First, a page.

4. I’ve worked in biotech VC, so I feel somewhat qualified to comment.

    There are several underlying issues that Kinsella avoids; I addressed some of these in a comment on Megan McArdle’s blog.

    But there’s nothing conceptually wrong with the “one product biotech” model. It’s actually quite optimized for private venture equity funding.

    If the returns on biotech investments are too low, then of course capital will disappear. Kinsella pleads for self-interested enlightenment on the part of big pharma biz dev teams to solve this problem – that’s wishful (and futile) thinking. Either big pharma will start paying more for acquisitions as the number of opportunities drops, or (much more ominously) they may lobby for more government intervention and funding of the drug development process.

    Kinsella and others at the front lines should be speaking about the core issues and not pleading for minor rule-changes “inside baseball.”

  5. Having worked on both sides of Biotech VC, I agree with Glen — there’s nothing inherently flawed in the “one product biotech” model; at least, not from the diversified VC or Pharma perspective. As the bumper sticker says: VCs are Preferred; Founders are Common.

  6. As long as VCs are OK with a decade or longer period of time before there’s a possibility of return, that’s fine. But in my experience from the other side, they aren’t… and the odds are they are going to lose their money.

    The current industry paradigm for discovering drugs is really not working given that many of the targets remaining are difficult. It would seem to me without further innovation in this area, betting on a single product is going to continue to be a long odds crap shoot.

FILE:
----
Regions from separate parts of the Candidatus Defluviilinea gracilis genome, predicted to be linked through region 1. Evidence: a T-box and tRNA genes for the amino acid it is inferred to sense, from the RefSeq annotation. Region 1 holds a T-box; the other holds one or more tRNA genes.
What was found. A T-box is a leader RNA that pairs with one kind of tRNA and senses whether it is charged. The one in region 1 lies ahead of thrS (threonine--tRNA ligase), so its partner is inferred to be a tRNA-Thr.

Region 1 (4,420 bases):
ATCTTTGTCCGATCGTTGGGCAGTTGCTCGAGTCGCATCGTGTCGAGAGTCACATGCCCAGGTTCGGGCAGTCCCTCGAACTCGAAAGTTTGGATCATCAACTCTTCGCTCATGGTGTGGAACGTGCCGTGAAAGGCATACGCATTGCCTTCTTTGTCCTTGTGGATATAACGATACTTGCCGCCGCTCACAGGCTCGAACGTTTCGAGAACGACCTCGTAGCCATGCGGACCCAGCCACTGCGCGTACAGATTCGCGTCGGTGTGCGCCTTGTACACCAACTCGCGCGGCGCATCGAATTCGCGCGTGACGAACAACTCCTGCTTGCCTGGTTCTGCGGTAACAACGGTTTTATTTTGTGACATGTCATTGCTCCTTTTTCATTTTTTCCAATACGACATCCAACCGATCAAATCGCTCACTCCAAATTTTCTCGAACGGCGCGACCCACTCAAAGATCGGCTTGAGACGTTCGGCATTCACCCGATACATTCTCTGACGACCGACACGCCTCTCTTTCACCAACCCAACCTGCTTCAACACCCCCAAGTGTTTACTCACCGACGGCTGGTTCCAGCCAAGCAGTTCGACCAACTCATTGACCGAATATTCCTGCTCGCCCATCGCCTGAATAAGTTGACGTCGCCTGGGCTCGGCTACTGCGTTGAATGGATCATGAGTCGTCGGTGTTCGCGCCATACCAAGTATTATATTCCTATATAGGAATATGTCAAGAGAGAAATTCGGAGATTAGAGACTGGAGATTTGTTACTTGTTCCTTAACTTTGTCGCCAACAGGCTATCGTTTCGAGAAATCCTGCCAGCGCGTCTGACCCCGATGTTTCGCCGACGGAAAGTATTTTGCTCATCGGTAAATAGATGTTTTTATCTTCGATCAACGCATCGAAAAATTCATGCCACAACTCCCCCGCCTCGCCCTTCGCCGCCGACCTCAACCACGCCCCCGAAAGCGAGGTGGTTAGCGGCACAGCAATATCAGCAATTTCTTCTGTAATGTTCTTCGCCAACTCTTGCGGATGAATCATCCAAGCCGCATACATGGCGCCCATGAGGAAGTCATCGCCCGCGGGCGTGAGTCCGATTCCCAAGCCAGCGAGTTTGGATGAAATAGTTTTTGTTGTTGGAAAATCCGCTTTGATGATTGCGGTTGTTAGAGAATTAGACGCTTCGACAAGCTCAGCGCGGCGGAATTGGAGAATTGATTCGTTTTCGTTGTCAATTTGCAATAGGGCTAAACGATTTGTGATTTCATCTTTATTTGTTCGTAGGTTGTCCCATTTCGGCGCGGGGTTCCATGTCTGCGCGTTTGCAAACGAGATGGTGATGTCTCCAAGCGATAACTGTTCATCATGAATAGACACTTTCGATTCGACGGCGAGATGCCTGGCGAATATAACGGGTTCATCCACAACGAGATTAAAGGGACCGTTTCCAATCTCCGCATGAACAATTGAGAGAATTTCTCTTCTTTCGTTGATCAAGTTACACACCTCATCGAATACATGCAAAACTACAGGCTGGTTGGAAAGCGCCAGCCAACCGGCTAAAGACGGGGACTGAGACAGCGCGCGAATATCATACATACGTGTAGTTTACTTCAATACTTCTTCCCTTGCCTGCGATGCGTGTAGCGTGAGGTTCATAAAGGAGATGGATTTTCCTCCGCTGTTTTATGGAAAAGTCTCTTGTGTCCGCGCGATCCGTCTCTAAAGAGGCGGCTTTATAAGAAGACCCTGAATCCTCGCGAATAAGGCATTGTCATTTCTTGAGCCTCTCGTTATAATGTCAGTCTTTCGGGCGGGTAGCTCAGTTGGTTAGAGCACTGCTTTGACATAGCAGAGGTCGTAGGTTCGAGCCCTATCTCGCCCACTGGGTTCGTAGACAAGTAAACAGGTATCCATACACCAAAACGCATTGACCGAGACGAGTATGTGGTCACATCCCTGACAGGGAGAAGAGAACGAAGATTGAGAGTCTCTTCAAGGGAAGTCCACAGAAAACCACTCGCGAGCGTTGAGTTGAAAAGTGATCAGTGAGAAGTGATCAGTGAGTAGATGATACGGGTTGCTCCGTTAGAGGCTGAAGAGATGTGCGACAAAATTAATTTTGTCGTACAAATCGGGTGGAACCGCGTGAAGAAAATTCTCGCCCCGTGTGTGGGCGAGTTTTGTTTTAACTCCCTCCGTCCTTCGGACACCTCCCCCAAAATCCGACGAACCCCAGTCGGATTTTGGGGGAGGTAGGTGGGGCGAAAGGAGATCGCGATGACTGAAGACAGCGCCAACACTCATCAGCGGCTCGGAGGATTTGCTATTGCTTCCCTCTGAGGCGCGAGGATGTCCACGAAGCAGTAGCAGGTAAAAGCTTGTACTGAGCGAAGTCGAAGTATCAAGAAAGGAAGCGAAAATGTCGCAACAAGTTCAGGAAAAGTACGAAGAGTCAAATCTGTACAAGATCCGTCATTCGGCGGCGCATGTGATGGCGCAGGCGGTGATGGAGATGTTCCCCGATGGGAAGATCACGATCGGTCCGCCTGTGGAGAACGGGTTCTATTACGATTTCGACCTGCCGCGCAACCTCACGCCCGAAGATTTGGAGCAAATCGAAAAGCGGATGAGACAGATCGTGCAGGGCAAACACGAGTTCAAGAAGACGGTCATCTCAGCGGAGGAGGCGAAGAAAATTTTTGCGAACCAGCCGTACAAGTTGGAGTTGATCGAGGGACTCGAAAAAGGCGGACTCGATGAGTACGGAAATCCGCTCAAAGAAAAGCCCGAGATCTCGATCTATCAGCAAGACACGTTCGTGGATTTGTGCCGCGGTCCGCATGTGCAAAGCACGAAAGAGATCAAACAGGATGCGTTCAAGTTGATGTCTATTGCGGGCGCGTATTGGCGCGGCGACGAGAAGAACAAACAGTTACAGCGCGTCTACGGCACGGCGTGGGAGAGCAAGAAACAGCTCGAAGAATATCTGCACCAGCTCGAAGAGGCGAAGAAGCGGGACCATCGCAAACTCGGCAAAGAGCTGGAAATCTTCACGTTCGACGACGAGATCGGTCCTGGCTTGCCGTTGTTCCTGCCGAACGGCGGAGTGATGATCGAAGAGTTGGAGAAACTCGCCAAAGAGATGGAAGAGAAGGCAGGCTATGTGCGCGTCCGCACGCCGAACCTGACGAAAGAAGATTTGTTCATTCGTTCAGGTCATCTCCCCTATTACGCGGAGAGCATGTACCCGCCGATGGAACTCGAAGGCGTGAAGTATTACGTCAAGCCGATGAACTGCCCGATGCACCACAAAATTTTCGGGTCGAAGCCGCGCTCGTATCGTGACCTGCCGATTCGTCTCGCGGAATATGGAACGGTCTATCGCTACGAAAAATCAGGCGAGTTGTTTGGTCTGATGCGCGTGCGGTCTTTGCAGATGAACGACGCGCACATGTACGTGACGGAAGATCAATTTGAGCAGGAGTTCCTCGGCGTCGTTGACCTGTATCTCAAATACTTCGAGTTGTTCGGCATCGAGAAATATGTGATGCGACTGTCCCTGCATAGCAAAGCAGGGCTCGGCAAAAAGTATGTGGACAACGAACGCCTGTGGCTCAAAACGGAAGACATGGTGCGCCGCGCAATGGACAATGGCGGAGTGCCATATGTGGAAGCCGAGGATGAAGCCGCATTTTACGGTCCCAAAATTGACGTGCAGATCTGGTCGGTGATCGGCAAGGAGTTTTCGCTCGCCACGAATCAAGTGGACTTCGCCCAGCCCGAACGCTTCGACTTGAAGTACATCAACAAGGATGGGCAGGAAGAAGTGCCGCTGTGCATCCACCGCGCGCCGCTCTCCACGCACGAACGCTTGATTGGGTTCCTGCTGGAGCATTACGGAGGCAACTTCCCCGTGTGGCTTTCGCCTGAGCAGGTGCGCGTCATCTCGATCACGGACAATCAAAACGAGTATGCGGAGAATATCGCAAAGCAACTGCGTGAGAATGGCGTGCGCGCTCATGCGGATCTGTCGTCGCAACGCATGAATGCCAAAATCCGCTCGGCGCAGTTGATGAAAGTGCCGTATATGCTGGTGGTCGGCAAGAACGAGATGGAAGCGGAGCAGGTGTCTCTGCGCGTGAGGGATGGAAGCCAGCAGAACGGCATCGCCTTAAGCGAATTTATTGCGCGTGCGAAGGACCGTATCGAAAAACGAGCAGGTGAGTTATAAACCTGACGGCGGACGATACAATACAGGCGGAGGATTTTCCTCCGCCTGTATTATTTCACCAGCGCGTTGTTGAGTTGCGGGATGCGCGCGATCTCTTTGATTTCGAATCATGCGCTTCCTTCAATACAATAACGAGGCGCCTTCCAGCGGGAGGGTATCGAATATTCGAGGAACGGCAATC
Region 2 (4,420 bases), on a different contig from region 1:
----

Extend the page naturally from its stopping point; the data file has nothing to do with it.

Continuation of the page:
7. Glen: Indeed, a great comment to Megan McArdle’s posting.

    As noted, I look at this from the “computer stuff” side of things, and what I see is that conventional VC as we knew it had a great run from sometime in the ’50s (I normally use the founding of DEC as a marker but it’s a bit more complicated) to SARBOX which seems to have finished shutting the IPO window for all but the most exceptional ventures.

    This is a a really big problem, much bigger than just biotech, and addressing the root cause would be a very good idea, at least if we’d like to see a return to the more dynamic economy we enjoyed in that 4 decade period.

    Hmmm, I have to wonder how much of Tyler Cowen’s The Great Stagnation: How America Ate All The Low-Hanging Fruit of Modern History, Got Sick, and Will (Eventually) Feel Better is due to this problem (since it’s stuck in the Kindle ecosystem (spit) I haven’t read it).

  8. I think the real problem, even further down (and even less amenable to fixes) is that innovation is really, really hard in the drug world.

    We barely even know what we don’t know about how the body works (and especially the brain, as it relates to consciousness), let alone enough to do more than flail nearly-blindly at things.